The “Force Closing Apps Makes Your iPhone Faster” of Macs

Posted by Matt Birchler
— 3 min read

Is Google Chrome slowing down your Mac performance? - 9to5Mac

What piqued my interest was the technical side of this story, and some questions that I thought of while I was reading Loren’s report. Those questions were: Is it possible for a process to hide itself from Activity Monitor while it is running? When does the updater process run and what does it do? Is the Google Chrome updater actually the cause of this WindowServer CPU usage that people are seeing?


If you still feel like Google Chrome is slowing down your Mac performance, by all means, go ahead and remove it, I recommend Safari instead.

This whole “Deleting Chrome and Keystone makes your computer way, way faster, all the time.” thing has really been something to see unfold over the last few days. It immediately got traction in the Apple Twitterverse, as everyone with an axe to grind against Chrome was more than happy to say “I told you so,” about this suggestion.

I sat on it for a day, looked at what was being reported by numerous people, and wrote my own article about how I felt this was sewing F.U.D. (fear, uncertainty, and doubt) without backing up the conclusion. My conclusion was pretty reasonable, in my opinion:

I’m not saying that this is not an issue for anyone, but I suspect this is a bug that impacts a sliver of users. Additionally, I would bet that if the author of this piece re-installed Chrome after this incident he would not have issues again. Can I prove this? Nope, but neither can he.

For my first 24 hours with this (when I wrote the F.U.D. article) I was mostly annoyed by this post/website making dramatic claims with no evidence, and doing it in a way that lets people who want to believe this buy in without a second through.

Another day on and I’m a little more sympathetic (to the readers, specifically) about this. People are latching onto this because they want it to be true. They love Safari and hate Chrome, and this is exactly the sort of thing they want to be true so more people will see the light. They have been beaten over the head for years how Chrome is bad for battery life and CPU performance in general, so being told that it also tanks everything when it’s totally off just sounds like it could be true, why not?

Were Mac users complaining about cripplingly slow Macs for the decade since this was introduced? In some rare cases, sure, but most Macs have Chrome installed and they also have the top customer sat scores in the biz. Some people clearly followed the steps laid out in the post, but it’s worth noting, as Gui does for 9to5Mac, the final instruction is:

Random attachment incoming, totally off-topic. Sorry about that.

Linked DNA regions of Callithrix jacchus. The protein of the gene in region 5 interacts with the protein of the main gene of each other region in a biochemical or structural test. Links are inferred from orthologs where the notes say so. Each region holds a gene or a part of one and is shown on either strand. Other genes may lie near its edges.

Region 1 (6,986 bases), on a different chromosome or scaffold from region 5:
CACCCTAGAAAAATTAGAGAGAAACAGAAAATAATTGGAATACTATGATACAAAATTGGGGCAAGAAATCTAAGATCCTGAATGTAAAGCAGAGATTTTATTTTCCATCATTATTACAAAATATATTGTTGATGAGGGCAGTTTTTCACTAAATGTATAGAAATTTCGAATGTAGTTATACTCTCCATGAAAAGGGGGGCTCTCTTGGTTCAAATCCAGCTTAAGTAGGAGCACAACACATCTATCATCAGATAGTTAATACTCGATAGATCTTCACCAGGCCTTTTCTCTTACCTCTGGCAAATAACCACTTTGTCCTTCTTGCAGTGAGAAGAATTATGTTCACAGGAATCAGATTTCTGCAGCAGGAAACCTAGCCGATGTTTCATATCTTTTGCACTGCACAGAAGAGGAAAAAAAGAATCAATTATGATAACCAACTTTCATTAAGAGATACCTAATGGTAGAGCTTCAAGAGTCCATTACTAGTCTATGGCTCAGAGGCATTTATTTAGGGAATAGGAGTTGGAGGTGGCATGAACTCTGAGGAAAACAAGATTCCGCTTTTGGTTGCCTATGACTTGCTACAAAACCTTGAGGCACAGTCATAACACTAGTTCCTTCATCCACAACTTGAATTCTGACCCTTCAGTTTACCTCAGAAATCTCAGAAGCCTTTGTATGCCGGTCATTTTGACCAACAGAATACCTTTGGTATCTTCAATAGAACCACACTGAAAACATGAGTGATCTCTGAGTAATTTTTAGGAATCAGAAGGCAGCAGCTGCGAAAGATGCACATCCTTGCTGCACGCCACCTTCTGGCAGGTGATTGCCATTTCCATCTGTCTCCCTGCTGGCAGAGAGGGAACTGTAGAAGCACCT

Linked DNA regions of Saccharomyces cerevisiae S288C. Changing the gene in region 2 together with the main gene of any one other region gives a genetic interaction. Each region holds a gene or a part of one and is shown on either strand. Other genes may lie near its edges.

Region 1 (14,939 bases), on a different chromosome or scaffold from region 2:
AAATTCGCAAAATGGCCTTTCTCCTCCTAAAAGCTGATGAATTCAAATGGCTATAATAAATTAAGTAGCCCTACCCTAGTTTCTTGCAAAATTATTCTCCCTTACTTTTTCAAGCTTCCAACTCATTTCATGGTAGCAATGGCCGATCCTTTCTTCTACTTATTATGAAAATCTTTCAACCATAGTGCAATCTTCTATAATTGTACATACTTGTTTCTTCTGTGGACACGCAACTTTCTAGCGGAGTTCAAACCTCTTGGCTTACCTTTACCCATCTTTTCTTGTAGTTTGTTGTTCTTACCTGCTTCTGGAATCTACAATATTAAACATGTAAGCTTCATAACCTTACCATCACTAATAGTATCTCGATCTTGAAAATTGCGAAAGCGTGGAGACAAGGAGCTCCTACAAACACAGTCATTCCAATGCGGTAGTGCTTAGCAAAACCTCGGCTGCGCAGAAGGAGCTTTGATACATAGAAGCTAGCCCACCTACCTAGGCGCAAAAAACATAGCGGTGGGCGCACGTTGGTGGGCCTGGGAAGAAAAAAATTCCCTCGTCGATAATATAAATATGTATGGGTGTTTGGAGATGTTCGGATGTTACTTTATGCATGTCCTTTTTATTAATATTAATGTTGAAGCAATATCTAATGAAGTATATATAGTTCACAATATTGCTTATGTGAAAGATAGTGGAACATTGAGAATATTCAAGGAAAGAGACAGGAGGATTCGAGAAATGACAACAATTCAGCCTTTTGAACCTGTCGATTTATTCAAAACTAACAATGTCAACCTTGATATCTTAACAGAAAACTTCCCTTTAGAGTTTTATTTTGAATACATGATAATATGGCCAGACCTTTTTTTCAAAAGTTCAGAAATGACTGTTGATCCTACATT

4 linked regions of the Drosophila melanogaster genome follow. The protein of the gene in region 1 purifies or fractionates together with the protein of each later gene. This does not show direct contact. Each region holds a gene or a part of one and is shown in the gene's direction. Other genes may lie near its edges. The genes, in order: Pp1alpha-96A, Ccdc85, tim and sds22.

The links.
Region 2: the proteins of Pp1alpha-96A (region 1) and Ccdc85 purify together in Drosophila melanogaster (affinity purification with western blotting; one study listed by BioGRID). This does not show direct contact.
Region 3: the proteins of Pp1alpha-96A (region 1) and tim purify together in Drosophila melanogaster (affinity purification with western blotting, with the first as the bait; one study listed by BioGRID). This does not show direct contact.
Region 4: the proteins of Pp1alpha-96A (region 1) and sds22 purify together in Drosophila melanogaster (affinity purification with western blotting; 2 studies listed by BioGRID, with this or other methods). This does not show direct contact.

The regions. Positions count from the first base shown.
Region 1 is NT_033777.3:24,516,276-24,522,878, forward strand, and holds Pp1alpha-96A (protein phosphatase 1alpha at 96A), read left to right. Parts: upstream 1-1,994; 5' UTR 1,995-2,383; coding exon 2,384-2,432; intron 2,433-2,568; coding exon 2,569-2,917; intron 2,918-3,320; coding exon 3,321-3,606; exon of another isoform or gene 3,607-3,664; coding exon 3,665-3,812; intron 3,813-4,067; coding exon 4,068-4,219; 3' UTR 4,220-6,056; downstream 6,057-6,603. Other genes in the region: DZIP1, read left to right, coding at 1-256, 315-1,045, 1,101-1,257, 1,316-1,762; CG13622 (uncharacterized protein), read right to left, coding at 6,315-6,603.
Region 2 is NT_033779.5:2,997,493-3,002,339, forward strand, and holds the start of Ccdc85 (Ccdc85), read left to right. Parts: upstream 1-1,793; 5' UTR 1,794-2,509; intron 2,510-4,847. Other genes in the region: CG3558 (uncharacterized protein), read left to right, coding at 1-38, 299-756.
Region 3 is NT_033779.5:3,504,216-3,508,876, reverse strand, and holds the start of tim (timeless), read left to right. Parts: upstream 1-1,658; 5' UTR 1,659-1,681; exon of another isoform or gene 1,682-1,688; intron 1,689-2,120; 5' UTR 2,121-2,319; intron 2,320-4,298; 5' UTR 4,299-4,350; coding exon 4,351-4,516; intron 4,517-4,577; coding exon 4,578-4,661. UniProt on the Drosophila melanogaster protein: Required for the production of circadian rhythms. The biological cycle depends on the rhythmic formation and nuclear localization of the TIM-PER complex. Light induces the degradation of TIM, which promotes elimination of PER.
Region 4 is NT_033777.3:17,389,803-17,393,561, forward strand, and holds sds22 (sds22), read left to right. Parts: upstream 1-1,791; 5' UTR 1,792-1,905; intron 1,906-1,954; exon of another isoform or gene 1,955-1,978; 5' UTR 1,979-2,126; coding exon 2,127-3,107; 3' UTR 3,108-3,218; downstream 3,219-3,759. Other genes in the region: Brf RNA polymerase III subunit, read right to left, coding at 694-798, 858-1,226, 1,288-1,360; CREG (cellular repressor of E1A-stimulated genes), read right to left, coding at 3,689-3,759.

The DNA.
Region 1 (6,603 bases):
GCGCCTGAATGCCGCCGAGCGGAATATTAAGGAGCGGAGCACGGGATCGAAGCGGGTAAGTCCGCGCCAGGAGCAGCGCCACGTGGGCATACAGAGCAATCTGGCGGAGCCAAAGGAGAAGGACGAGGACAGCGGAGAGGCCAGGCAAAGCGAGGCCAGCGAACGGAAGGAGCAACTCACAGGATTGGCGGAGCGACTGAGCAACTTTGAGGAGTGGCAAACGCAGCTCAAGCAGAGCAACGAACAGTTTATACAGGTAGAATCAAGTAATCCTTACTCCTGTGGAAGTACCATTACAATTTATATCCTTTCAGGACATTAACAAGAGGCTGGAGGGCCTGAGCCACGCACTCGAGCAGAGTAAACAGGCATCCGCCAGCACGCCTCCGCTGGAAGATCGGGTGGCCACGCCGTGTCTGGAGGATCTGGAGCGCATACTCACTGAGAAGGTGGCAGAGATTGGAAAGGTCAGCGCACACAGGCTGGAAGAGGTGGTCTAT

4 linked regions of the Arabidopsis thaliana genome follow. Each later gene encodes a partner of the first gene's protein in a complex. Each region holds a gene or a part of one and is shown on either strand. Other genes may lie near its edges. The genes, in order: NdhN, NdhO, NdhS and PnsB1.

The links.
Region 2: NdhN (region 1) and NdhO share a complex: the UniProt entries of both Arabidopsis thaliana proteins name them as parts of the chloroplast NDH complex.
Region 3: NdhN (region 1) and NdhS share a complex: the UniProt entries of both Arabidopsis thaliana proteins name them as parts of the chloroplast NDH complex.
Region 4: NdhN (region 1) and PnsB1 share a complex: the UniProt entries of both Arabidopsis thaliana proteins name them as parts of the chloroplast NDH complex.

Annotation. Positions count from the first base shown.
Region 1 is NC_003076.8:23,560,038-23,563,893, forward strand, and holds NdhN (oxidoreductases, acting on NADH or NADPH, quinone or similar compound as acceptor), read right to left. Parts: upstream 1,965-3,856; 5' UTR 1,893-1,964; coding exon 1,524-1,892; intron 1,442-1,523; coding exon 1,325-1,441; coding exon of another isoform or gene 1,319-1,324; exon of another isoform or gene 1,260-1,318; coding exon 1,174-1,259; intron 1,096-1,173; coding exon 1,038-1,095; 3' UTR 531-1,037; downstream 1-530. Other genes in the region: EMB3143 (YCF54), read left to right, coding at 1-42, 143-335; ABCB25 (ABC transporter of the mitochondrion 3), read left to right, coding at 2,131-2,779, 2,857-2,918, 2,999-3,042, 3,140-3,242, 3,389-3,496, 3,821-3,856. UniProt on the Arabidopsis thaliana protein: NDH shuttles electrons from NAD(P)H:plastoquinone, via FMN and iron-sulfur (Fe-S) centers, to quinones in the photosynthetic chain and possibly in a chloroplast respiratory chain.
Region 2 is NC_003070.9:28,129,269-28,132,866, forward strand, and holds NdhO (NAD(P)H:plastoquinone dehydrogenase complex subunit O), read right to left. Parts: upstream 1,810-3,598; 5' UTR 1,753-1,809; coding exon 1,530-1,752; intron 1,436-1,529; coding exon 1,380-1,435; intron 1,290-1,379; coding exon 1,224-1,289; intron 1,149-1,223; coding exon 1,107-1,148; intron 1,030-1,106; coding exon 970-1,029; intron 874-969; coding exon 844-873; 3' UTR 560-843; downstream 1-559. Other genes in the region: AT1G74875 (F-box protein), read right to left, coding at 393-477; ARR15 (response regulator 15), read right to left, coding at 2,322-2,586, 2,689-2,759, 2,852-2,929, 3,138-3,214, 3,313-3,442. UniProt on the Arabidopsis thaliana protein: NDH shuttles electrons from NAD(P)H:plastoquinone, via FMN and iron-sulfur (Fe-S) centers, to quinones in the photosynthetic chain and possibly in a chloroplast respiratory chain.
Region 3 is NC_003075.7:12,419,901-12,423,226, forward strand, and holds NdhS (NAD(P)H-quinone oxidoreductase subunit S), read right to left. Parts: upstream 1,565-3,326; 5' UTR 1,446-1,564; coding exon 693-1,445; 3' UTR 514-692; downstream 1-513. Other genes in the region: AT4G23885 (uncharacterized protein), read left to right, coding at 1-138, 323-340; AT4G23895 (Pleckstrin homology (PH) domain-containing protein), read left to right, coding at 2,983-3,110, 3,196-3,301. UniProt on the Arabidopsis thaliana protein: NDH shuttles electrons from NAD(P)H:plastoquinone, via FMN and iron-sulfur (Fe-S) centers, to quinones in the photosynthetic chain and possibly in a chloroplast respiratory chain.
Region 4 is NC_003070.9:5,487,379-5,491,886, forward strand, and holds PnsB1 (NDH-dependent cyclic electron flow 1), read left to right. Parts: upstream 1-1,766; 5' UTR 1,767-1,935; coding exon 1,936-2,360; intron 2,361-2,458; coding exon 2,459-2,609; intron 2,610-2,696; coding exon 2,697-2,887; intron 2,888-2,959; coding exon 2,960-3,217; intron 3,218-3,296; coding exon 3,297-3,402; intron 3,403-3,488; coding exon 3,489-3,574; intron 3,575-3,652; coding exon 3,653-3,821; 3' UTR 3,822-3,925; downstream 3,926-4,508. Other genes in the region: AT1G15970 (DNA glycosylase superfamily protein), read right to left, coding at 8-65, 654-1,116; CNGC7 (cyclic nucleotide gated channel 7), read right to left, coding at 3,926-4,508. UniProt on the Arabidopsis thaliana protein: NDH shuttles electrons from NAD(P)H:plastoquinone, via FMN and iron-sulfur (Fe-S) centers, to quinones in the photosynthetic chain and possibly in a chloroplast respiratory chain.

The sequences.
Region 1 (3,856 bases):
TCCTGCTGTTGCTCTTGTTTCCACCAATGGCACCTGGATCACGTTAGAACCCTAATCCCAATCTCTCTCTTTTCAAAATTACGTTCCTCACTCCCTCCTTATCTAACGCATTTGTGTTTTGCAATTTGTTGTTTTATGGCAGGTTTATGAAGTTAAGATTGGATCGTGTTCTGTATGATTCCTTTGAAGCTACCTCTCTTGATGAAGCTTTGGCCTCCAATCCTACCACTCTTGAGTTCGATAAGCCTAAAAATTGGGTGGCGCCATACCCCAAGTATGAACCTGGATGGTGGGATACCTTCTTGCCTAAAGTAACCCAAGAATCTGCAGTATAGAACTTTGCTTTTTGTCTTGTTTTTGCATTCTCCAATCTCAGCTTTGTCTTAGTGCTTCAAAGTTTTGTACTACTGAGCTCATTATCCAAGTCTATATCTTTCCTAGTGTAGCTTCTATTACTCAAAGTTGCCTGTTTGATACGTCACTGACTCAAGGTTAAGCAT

6. Empty the Trash, and restart your computer.

Here’s my suggestion: the next time your Mac feels slow for some reason, empty the trash and restart it. I would bet you your machine will feel faster immediately.

Which gets us to the title of this post.

I think this post is bunk, even if it does legitimately help a few people. I think it’s bunk because it’s really just another version of someone who says, “my iPhone was super slow until I started closing my apps after using them.” There are a million reasons you may experience slowness on an iPhone, but closing all apps forevermore is not the ideal solution. Maybe it makes you feel better, and you’ll do it forever, but also maybe you had something in iOS get stuck in a loop once, you closed your apps, and by the time you were done it resolved itself…now you close apps for minutes every day because of a false correlation years ago.

And why do you think it works? Well, there’s a few anecdotal articles out there that said it works, so you believe it. The hundreds of articles showing actual evidence that this practice does not do what you think it does be damned, you know it works, and that shady blog post from 10 years ago said it works.

This is what I think is happening here:

  1. We heard someone say something scandelous (on the internet so you know it’s gotta be true)
  2. We want it to be true because it confirms our beliefs
  3. It presents anecdotal evidence with no way to disprove it (my god, it literally says it’s a hidden process)
  4. It comes from and is shared by sources who are usually reliable

That’s a solid combination, but that doesn’t make it true. I’m open to seeing this backed up by any sort of data, but the attempts to do so I’ve seen have concluded the same thing: this is bunk.

If your computer feels slow, maybe just reboot it and see what happens.